Landscape impacts of renewable energy production
The role of connotations for acceptance
A declared goal of Swiss policy is to achieve the energy turnaround in the near future, in particular by supporting renewable-energy production. However, some of the renewable energy-production forms, as for example large wind turbines or solar panels, are highly "scenically exposed" and will have perceivable landscape impacts. The project aims to get insight into the populations attitudes towards the impacts of renewable energy on the landscape. Particularly the role of the connotations attached to the respective landscape changes will be considered.
As decided by the Swiss Federal council and the Parliament in 2011, Switzerland will gradually withdraw from nuclear energy. Therefore the Swiss energy system needs to be restructured. Especially renewable-energy production will be promoted. The installation of new renewable-energy production sites and the development of existing ones will have perceivable impacts on the landscape in Switzerland, as some of the renewable energy-production forms are highly "scenically exposed", e.g.windturbines. The perception of these landscape impacts could influence the public opinion on the renewable-energy policy and lead to acceptance problems within the population. Finally, this could jeopardize the implementation of the energy turnaround as such.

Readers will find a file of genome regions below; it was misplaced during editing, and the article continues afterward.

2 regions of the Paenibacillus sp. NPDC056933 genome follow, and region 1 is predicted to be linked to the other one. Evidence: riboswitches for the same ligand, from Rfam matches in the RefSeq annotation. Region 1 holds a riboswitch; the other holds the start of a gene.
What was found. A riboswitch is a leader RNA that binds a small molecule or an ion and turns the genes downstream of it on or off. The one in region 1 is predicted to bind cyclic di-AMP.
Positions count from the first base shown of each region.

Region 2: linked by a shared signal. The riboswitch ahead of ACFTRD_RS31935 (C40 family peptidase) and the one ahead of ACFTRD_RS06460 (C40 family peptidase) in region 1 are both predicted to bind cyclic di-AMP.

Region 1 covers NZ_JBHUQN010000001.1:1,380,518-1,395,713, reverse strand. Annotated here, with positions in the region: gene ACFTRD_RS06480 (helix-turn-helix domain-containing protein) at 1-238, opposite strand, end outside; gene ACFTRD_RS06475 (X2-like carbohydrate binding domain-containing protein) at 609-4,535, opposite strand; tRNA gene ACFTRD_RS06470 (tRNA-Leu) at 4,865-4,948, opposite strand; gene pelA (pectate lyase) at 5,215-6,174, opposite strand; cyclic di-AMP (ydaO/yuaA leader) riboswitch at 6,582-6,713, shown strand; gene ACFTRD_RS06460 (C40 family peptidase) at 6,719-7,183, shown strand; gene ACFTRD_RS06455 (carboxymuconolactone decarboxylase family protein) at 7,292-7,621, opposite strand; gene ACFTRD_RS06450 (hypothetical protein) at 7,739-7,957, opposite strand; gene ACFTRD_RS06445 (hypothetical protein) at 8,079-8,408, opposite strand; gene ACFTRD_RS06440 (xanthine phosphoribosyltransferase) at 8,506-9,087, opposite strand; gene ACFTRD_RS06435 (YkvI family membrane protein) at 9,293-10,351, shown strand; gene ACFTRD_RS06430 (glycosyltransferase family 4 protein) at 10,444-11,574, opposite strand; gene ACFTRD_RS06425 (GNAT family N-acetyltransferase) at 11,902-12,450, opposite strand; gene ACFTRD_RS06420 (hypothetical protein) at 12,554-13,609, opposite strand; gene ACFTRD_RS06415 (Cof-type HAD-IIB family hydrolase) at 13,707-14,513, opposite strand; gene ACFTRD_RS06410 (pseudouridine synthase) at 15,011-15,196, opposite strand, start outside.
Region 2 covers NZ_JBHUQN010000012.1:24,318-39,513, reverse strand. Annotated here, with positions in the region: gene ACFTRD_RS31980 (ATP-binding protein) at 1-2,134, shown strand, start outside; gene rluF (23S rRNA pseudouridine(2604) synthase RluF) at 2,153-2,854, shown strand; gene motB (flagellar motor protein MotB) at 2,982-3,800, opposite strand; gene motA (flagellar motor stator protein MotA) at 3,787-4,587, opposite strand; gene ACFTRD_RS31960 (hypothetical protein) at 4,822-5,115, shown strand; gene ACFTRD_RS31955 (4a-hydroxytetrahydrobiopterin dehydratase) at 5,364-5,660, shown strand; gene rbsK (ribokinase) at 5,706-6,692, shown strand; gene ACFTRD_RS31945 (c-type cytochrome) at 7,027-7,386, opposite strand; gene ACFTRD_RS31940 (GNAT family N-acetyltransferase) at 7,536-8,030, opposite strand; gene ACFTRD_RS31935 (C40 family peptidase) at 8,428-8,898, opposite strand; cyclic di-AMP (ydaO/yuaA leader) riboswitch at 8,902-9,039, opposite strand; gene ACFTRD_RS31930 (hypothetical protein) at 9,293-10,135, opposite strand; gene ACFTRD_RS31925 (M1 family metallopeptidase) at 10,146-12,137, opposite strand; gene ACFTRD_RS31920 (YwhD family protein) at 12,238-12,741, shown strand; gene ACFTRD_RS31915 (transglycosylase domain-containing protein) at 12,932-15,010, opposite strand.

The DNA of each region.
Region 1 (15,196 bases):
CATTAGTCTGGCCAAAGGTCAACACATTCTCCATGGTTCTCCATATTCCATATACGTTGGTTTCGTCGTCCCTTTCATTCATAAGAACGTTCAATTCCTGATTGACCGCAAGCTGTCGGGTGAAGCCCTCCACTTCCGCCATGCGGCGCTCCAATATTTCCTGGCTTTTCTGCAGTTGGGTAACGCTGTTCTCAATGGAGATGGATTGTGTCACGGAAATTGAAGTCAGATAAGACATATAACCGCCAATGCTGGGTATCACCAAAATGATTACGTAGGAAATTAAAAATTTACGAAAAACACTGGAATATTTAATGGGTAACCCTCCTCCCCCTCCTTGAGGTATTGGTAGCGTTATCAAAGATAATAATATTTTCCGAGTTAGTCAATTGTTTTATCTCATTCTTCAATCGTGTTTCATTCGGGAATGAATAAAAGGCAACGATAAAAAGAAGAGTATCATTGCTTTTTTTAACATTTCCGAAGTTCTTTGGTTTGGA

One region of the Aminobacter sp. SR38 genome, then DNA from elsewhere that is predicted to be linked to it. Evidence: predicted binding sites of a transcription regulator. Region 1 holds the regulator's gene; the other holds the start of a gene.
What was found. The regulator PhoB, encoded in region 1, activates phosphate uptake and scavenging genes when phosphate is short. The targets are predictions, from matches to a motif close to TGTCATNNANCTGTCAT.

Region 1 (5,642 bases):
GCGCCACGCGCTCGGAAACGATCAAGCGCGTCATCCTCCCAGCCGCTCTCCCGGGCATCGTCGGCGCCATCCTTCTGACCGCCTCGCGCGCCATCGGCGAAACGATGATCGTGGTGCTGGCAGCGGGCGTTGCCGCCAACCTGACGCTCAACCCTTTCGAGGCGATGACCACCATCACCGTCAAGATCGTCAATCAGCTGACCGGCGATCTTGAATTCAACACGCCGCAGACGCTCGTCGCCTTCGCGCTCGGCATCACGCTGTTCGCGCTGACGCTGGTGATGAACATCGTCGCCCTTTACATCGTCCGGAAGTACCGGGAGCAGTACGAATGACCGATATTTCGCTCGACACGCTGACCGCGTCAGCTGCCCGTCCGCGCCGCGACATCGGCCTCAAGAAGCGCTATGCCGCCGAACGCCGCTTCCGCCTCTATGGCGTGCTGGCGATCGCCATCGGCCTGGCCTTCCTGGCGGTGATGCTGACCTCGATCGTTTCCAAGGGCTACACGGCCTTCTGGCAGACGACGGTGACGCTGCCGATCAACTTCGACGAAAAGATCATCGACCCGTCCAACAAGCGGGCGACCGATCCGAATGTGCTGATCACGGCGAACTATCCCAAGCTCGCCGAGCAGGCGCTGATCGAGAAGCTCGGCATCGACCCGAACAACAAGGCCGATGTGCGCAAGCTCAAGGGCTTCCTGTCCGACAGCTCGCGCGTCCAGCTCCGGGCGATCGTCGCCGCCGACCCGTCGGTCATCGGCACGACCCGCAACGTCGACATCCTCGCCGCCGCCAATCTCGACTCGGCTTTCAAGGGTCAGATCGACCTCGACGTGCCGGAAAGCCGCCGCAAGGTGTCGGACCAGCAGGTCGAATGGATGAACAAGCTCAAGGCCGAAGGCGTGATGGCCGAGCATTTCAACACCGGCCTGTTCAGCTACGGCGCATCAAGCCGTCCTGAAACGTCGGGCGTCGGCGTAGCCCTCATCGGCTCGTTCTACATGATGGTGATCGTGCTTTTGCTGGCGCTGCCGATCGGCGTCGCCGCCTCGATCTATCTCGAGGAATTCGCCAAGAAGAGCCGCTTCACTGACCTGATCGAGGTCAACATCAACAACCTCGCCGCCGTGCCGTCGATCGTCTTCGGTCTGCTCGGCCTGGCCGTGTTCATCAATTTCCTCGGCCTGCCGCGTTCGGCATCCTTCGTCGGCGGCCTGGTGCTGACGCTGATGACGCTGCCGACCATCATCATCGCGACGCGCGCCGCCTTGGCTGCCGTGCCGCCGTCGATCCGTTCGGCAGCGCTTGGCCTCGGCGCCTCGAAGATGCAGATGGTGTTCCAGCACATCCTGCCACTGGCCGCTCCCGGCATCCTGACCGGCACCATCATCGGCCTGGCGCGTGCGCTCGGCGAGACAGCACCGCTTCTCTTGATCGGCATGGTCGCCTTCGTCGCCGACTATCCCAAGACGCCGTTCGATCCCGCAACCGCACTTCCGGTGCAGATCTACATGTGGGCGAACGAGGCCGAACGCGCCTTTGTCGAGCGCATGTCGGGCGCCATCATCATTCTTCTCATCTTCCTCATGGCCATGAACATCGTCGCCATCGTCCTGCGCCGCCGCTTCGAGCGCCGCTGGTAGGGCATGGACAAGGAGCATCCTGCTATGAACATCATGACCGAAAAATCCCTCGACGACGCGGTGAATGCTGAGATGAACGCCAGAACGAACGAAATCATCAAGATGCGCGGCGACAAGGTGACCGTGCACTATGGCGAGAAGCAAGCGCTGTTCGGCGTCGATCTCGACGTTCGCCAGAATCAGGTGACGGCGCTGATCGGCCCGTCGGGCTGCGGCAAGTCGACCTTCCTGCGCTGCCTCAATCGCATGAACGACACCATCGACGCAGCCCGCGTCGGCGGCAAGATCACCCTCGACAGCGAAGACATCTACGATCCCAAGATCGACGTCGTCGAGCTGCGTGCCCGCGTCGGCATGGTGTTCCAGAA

However, so far, the attitudes of the population towards the impact of renewable energies on the landscape are not known. Particularly unknown are the connotations that are attached by the population to the different landscape elements of renewable energy. Therefore the project aims to gain deep and broad knowledge about the attitudes of the population towards the perceivable landscape impacts of various forms of renewable energy production, storage and transmission.
Research questions that shall be answered are:
- What are the connotations that are attached by the population to the different landscape elements of renewable energy?
- Are they, for example, a negative symbol as (yet another) „sign of continued alienation of humans from nature“? Or do they (potentially) represent a „symbol of progress towards a sustainable society“?
Two research parts will be conducted. In the first part problem-centered will be conducted in particular study areas. The qualitative data gathered in this part will form the basis for constructing a standardized questionnaire. In the second part a survey using a standardized questionnaire including visualisations of scenarios of „energy-induced“ landscape changes will be conducted. Data will collected by means of a nation-wide representative internet-panel survey.
The project is funded by WSL.
2014 - 2016